Brachiosaurus has always had a special place in my heart. Sure, Brontosaurus was my first love, but I was always fascinated by how different Brachiosaurus looked compared to the other sauropods of its time. The "arm lizard" stood tall, its chest pushed up high on pillar-like forelimbs, neck tilted high into the air and capped by a peculiar skull boasting a crest of bone. (At least, if its close relative Giraffatitan is anything to go by.) There was nothing else quite like it stomping around the floodplains of the Jurassic west. But what came before Brachiosaurus? A newly-named dinosaur from France helps answer that question.

Paleontologist Philip Mannion and colleagues have named the dinosaur Vouivria damparisensis. Despite earning a new name, the dinosaur's bones aren't new to science. The fossils were originally excavated in the 1934 and briefly described nine years later, but experts didn't realize the significance of the saurian until the new study. It turns out that the "Damparis sauropod" is not only a previously-unknown species, but the oldest brachiosaurid yet found.

Vouivria lived about ten million years before the great sauropod boom of 150 million years ago. Whether it pins ancient Europe as the place these dinosaurs evolved is unknown, but close relatives of Vouivria soon stomped around what would become North America, Europe, and Africa. From there, though, brachiosaurs started to shrink back. The Cretaceous forms were restricted to North America and Africa, with the last of their kind disappearing about 100 million years ago. Such a record is nothing to sneeze at, though, and hopefully future finds will fill in additional details about how these veggiesaurs evolved.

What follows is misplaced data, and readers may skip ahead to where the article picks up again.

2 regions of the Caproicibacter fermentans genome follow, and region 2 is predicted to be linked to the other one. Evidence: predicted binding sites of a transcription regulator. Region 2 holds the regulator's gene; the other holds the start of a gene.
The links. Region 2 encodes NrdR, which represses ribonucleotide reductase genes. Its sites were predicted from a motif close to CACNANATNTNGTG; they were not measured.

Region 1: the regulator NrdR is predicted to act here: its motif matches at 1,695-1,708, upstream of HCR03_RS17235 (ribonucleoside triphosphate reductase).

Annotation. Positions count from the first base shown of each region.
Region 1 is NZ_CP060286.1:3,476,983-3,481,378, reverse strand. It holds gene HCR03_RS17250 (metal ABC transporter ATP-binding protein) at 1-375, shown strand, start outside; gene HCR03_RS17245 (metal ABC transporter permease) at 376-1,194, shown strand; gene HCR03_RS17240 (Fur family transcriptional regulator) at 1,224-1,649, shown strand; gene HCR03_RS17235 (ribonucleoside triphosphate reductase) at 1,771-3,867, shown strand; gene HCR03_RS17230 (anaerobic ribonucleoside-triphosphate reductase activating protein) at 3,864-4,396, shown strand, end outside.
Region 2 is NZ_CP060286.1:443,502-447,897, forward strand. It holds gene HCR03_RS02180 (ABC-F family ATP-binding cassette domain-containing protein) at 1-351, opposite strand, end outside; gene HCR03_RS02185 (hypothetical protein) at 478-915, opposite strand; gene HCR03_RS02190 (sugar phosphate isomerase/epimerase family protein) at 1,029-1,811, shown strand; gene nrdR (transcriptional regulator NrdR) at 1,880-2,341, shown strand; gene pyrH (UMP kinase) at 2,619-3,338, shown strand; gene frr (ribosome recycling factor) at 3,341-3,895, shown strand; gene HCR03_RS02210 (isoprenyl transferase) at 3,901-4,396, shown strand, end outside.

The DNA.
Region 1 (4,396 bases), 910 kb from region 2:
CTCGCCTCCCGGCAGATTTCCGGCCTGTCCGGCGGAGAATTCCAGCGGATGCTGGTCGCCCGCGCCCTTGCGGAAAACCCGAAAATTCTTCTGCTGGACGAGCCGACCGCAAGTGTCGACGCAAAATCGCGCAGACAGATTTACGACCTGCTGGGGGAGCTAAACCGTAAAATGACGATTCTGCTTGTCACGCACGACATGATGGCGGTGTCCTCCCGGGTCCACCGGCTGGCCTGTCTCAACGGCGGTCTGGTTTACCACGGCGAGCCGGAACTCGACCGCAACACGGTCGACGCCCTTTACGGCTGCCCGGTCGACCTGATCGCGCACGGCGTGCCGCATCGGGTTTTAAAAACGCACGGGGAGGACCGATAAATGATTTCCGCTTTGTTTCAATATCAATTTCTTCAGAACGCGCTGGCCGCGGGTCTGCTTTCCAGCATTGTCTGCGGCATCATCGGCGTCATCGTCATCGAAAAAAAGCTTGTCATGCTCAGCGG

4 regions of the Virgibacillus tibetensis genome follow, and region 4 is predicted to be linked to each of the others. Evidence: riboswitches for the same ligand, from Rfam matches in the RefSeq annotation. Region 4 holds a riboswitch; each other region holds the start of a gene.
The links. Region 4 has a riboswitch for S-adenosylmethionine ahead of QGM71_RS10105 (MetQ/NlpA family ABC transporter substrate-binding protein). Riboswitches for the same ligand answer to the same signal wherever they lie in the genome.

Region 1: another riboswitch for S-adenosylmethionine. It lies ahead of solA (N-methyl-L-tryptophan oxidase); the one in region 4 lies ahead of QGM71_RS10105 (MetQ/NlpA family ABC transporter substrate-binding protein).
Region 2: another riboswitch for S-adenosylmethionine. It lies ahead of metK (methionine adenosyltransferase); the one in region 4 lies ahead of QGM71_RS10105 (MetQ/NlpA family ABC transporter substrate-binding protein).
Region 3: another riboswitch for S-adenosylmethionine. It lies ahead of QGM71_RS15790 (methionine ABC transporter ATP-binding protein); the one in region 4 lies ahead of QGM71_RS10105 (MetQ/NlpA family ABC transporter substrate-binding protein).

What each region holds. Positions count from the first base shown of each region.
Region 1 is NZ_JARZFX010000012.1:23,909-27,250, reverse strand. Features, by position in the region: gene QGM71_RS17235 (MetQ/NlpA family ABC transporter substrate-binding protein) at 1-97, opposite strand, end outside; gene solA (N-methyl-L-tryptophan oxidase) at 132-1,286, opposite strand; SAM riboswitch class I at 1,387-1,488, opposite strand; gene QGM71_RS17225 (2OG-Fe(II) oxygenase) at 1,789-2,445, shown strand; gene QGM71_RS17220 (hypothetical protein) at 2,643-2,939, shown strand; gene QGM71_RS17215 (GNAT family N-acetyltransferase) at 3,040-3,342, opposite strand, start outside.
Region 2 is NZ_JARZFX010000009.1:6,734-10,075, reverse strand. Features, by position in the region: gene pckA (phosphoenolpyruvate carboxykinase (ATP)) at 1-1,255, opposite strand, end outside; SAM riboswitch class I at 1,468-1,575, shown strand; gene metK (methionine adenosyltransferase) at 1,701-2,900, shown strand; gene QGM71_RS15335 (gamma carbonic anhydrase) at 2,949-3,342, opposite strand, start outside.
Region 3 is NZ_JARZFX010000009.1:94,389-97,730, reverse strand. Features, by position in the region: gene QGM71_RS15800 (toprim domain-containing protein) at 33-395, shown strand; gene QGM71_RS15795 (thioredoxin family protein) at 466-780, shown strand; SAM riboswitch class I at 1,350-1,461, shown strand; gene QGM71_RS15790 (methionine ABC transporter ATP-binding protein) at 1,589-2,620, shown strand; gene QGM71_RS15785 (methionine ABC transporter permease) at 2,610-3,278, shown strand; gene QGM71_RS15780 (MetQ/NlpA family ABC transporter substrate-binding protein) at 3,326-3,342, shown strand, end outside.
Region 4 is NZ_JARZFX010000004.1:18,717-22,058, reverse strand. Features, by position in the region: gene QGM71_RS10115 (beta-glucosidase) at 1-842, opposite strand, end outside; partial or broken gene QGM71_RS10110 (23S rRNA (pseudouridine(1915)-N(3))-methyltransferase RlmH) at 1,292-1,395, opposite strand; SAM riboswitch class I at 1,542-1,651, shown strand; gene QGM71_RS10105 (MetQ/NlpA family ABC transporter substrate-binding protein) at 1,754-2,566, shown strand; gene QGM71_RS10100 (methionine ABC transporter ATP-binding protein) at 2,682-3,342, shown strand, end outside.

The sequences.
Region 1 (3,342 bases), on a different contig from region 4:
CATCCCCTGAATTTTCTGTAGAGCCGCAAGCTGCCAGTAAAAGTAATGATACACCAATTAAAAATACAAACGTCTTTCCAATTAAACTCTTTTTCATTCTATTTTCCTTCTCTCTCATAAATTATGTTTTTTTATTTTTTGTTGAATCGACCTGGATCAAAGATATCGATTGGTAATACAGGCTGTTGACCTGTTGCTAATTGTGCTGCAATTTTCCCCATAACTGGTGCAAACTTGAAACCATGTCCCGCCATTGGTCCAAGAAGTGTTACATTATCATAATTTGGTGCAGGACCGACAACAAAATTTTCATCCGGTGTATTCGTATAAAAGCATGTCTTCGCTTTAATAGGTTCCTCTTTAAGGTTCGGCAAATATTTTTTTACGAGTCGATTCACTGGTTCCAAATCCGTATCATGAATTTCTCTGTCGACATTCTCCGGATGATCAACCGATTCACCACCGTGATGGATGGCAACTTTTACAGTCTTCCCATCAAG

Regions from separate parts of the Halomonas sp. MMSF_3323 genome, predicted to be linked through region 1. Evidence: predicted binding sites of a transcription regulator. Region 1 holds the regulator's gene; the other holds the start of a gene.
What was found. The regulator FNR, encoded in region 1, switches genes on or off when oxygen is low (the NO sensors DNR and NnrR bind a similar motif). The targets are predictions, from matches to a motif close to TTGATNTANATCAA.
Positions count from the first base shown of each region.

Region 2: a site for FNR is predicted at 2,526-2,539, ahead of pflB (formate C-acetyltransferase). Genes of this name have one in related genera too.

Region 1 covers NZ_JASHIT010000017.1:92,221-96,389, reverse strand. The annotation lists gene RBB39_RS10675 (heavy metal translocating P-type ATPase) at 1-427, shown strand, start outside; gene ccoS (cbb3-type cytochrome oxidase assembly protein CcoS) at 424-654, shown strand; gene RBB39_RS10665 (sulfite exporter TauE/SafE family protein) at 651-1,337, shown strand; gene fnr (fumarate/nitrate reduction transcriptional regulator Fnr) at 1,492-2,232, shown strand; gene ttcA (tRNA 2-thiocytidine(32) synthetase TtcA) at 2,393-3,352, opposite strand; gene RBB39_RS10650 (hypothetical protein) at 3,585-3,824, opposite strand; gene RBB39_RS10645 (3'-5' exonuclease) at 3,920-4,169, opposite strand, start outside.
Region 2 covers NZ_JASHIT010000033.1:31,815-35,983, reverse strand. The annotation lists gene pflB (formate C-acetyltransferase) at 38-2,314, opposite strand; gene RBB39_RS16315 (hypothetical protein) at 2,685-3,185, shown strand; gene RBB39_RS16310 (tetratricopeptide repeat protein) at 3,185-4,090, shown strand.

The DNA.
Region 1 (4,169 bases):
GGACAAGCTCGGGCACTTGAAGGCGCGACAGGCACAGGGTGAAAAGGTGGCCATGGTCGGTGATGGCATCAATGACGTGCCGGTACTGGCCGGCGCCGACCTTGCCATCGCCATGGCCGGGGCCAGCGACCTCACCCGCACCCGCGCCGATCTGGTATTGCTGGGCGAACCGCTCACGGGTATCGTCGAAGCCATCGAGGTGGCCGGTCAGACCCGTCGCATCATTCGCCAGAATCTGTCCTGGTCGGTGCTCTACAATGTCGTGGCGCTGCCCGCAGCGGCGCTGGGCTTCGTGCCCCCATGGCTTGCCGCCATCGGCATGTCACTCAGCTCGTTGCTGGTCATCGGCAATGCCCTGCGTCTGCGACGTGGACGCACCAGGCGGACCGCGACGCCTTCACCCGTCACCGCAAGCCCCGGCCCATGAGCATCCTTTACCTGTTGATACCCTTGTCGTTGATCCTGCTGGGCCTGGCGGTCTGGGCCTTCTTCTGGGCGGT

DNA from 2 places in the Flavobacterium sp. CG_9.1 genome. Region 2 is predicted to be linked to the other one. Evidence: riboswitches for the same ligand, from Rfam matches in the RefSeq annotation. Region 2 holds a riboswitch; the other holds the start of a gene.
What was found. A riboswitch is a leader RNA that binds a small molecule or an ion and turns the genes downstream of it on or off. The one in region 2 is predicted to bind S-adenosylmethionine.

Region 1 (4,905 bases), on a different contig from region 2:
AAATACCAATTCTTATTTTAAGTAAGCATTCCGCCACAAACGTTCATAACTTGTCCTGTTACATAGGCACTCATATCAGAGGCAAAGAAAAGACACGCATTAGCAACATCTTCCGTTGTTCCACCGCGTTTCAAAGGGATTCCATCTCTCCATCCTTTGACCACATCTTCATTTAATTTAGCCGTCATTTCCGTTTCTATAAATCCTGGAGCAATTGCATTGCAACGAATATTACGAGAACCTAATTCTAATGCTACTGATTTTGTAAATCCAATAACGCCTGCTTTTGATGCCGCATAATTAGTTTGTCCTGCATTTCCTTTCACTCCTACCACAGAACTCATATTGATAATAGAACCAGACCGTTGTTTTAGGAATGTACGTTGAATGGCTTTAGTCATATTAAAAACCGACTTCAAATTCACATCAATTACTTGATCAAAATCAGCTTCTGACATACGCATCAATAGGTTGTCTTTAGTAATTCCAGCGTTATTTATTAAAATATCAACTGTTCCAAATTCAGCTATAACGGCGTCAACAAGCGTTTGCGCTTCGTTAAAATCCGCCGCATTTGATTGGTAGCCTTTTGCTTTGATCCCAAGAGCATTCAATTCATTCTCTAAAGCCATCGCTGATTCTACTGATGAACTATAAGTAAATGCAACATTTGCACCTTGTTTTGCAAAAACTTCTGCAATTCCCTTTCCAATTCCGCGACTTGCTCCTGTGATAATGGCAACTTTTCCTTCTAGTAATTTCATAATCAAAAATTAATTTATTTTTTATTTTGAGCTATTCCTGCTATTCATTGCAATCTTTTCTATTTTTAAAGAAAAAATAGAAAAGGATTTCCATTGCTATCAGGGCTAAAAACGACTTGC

Neck vertebrae of Vouivria. Credit: Mallon et al 2017

Fossil Facts

Name: Vouivria damparisensis

Meaning: The etymology of Vouivria is a little complex. The researchers write, "The generic name is derived from the old French word ‘vouivre’, itself from the Latin ‘vipera’, meaning ‘viper’. In Franche-Comté, the region in which the holotype was discovered, ‘la vouivre’ (=the wyvern) is a legendary winged reptile. In the homonym novel written by the great French author Marcel Aymé, ‘La Vouivre’ is a beautiful woman who lives in the swamps in the neighbourhood of Dôle (Franche-Comté) and protects a spectacular ruby." The species name damparisensis is a nod to Damparis, where the fossils were found.

Age: Jurassic, over 160 million years ago.

Where in the world?: Damparis, France.

What sort of organism?: A sauropod related to Brachiosaurus.

Size: Estimated at 50 feet long.

How much of the organism’s is known?: An associated skeleton including teeth, vertebrae, and ribs, as well as elements of the hips, shoulders, arms, legs, and feet. 


Mallon, P., Allain, R., Moine, O. 2017. The earliest known titanosauriform sauropod dinosaurs and the evolution of Brachiosauridae. PeerJ. doi: 10.7717/peerj.3217

Previous Paleo Profiles:

The Light-Footed Lizard
The Maoming Cat
Knight’s Egyptian Bat
The La Luna Snake
The Rio do Rasto Tooth
Bob Weir's Otter
Egypt's Canine Beast
The Vastan Mine Tapir
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The Dawn Megamouth
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The Micro Lion
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The Lo Hueco Titan
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The Pig-Footed Bandicoot
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The Tomatillo From the End of the World
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The Mighty Traveler from Egg Mountain
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